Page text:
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apples in a tree

Plants have spent millions of years learning how to produce seeds that can ensure the birth of a new generation of plants. And people have spent thousands of years struggling to control that powerful force, breeding plants that produce more and better seeds than ever before. Indeed, modern agriculture depends in large part on our ability to control seed production: not only are seeds, from rice to wheat, a major source of our food, but we also depend on being able to store and plant them for the next year's crop.

Now, however, scientists armed with the tools of modern genetic engineering are engaged in a controversial attempt to turn back the evolutionary clock by creating plants whose seeds do not work. Why would researchers want to prevent a plant from reproducing?

The answer lies in the economics of modern farming, where farmers in industrialized nations are willing to pay a fortune for seeds that can guarantee a bountiful harvest. But such revolutionary seeds are also expensive to develop, and seed companies are spending billions to engineer new varieties of many modern crops -- from corn to cotton -- that grow or taste better. In the past, a farmer may have been able to buy these relatively expensive seeds, harvest a crop, and then, by saving some of the seeds produced by the superplants, plant a new crop the next year without having to buy a new batch of seeds. Understandably, some companies were unhappy about spending so much to develop seeds that could be so easily "stolen."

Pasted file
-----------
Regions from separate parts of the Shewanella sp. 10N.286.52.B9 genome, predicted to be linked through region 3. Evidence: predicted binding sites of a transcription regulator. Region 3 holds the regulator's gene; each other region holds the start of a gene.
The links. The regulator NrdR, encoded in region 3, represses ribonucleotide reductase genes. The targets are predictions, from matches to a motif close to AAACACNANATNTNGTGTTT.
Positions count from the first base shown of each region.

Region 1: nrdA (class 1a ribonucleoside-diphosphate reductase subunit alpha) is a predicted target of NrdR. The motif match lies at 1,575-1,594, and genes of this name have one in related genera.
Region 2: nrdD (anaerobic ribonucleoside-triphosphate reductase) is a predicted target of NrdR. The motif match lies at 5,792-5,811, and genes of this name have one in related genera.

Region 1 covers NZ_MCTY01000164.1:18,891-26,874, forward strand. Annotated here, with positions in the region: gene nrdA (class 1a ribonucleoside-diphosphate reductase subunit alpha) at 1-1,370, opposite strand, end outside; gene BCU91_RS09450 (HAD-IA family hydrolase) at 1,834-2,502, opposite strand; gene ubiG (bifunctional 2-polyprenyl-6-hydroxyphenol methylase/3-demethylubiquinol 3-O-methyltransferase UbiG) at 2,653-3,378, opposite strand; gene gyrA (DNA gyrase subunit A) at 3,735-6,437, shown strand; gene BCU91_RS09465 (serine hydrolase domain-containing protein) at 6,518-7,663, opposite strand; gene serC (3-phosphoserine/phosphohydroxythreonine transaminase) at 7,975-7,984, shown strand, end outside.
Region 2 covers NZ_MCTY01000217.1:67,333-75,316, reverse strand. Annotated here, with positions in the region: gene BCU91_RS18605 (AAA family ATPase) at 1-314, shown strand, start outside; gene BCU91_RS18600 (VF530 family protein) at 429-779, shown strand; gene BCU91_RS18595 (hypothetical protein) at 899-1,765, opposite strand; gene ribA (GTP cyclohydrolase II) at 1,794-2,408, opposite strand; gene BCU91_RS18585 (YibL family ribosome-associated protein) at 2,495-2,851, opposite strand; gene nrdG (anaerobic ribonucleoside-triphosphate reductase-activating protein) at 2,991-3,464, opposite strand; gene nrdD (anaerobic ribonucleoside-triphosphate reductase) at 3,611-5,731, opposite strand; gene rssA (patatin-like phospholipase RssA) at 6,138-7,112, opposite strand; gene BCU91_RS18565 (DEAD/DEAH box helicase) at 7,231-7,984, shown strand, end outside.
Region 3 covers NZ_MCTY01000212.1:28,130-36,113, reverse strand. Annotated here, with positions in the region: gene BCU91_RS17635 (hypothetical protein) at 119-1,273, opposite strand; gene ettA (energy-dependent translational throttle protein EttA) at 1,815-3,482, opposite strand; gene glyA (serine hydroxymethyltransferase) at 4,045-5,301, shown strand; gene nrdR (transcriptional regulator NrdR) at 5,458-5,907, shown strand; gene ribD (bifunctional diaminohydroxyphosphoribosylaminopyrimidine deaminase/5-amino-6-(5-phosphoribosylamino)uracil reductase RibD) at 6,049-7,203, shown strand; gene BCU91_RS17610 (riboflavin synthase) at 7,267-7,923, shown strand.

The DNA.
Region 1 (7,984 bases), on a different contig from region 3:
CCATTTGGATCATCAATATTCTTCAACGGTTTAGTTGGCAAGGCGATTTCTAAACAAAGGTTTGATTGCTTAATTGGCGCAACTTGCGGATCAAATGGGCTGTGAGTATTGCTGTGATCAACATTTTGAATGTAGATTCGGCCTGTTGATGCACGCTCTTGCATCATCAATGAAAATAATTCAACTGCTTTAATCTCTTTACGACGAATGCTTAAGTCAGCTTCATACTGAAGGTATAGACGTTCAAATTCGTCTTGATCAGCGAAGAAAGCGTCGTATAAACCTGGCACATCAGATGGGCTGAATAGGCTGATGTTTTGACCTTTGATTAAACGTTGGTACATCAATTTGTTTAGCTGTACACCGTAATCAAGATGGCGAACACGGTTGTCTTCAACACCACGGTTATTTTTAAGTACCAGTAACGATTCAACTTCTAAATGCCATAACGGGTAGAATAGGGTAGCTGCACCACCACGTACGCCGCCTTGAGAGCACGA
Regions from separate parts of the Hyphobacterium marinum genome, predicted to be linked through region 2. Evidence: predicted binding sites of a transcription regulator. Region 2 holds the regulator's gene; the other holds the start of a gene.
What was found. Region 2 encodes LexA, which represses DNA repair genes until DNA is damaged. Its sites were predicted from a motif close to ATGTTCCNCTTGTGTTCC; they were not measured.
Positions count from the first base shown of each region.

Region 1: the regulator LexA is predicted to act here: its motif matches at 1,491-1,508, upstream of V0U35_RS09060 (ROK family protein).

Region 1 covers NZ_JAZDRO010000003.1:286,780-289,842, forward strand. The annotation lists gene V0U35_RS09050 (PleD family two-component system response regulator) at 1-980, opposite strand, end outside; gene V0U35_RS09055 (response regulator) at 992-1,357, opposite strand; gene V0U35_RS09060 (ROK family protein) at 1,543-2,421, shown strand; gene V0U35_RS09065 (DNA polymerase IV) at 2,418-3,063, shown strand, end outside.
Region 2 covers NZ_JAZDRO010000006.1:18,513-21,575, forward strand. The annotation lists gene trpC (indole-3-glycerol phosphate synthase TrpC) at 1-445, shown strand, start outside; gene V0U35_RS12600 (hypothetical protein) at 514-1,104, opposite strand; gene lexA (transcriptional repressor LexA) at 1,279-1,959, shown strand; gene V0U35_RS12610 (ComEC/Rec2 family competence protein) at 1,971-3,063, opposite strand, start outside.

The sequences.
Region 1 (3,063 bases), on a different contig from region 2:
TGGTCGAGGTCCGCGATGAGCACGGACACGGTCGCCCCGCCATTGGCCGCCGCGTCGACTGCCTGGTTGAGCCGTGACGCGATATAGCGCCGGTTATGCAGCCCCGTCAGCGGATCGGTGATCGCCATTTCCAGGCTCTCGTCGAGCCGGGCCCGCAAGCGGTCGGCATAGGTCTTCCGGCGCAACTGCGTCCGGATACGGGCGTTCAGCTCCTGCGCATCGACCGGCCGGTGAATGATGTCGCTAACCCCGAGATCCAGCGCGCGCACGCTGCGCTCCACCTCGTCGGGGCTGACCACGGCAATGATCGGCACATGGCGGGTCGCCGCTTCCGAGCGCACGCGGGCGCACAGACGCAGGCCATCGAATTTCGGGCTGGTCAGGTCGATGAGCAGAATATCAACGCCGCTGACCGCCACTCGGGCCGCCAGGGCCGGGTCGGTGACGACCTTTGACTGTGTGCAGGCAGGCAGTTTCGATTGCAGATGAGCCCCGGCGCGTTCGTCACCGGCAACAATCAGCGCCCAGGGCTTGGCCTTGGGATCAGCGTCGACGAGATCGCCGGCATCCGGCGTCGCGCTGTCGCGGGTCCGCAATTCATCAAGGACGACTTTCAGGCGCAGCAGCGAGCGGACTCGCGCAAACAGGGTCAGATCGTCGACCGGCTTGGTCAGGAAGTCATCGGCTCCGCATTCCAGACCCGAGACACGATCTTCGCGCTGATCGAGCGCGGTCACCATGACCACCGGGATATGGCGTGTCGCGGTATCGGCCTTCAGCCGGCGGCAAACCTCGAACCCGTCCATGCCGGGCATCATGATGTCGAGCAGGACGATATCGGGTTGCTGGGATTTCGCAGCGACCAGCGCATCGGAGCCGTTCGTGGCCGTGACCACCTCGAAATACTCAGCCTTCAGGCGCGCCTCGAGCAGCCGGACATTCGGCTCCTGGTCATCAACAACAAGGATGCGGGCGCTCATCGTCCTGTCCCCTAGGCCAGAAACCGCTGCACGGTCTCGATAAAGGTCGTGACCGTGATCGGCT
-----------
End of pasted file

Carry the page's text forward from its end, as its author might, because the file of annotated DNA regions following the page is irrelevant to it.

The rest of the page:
So now, these companies have figured out a way to turn off a plant's ability to produce viable seed. By inserting a certain gene into the plant, the seed-growing process is short-circuited. While the plants produce lots of seeds, the packets are all sterile.

This "terminator technology," as it is popularly called, isn't yet out on the market. It is still being fine-tuned in the laboratory and in test plots. But it has already prompted protests around the world, particularly from poor farmers who depend on saved seeds for the next year's crop. And some biologists worry the trait could somehow spread to related wild plants, endangering their ability to reproduce. The companies say such fears are unfounded and promise they won't release the seeds until they've been shown to be safe.

The debate is unlikely to be settled soon, but it shows that even seeds no bigger than a speck of dust can spark huge debates.



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